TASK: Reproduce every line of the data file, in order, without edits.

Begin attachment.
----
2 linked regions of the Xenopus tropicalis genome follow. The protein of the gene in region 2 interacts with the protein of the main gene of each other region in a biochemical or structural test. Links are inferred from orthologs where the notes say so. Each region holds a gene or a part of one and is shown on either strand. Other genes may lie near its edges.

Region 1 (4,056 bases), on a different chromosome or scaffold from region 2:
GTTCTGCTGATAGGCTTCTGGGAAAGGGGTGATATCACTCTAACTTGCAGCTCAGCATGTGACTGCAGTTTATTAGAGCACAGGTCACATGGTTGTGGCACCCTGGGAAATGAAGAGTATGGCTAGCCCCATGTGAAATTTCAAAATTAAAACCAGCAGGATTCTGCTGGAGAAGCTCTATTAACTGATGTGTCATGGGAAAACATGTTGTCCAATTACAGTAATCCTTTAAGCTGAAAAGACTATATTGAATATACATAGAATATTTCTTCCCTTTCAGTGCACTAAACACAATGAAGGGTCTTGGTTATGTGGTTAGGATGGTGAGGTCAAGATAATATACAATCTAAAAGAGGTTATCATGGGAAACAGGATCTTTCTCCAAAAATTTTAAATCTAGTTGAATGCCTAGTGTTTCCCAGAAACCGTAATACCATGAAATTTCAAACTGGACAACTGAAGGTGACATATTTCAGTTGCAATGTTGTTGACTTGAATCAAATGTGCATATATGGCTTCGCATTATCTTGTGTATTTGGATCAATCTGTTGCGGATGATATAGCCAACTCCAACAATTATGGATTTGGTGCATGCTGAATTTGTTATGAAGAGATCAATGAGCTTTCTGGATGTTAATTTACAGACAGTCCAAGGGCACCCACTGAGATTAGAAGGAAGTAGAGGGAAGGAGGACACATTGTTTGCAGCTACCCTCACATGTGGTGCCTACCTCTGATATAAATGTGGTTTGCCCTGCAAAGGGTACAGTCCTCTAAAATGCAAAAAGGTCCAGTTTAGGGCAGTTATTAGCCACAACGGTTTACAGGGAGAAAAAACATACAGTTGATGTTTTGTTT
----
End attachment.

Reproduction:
2 linked regions of the Xenopus tropicalis genome follow. The protein of the gene in region 2 interacts with the protein of the main gene of each other region in a biochemical or structural test. Links are inferred from orthologs where the notes say so. Each region holds a gene or a part of one and is shown on either strand. Other genes may lie near its edges.

Region 1 (4,056 bases), on a different chromosome or scaffold from region 2:
GTTCTGCTGATAGGCTTCTGGGAAAGGGGTGATATCACTCTAACTTGCAGCTCAGCATGTGACTGCAGTTTATTAGAGCACAGGTCACATGGTTGTGGCACCCTGGGAAATGAAGAGTATGGCTAGCCCCATGTGAAATTTCAAAATTAAAACCAGCAGGATTCTGCTGGAGAAGCTCTATTAACTGATGTGTCATGGGAAAACATGTTGTCCAATTACAGTAATCCTTTAAGCTGAAAAGACTATATTGAATATACATAGAATATTTCTTCCCTTTCAGTGCACTAAACACAATGAAGGGTCTTGGTTATGTGGTTAGGATGGTGAGGTCAAGATAATATACAATCTAAAAGAGGTTATCATGGGAAACAGGATCTTTCTCCAAAAATTTTAAATCTAGTTGAATGCCTAGTGTTTCCCAGAAACCGTAATACCATGAAATTTCAAACTGGACAACTGAAGGTGACATATTTCAGTTGCAATGTTGTTGACTTGAATCAAATGTGCATATATGGCTTCGCATTATCTTGTGTATTTGGATCAATCTGTTGCGGATGATATAGCCAACTCCAACAATTATGGATTTGGTGCATGCTGAATTTGTTATGAAGAGATCAATGAGCTTTCTGGATGTTAATTTACAGACAGTCCAAGGGCACCCACTGAGATTAGAAGGAAGTAGAGGGAAGGAGGACACATTGTTTGCAGCTACCCTCACATGTGGTGCCTACCTCTGATATAAATGTGGTTTGCCCTGCAAAGGGTACAGTCCTCTAAAATGCAAAAAGGTCCAGTTTAGGGCAGTTATTAGCCACAACGGTTTACAGGGAGAAAAAACATACAGTTGATGTTTTGTTT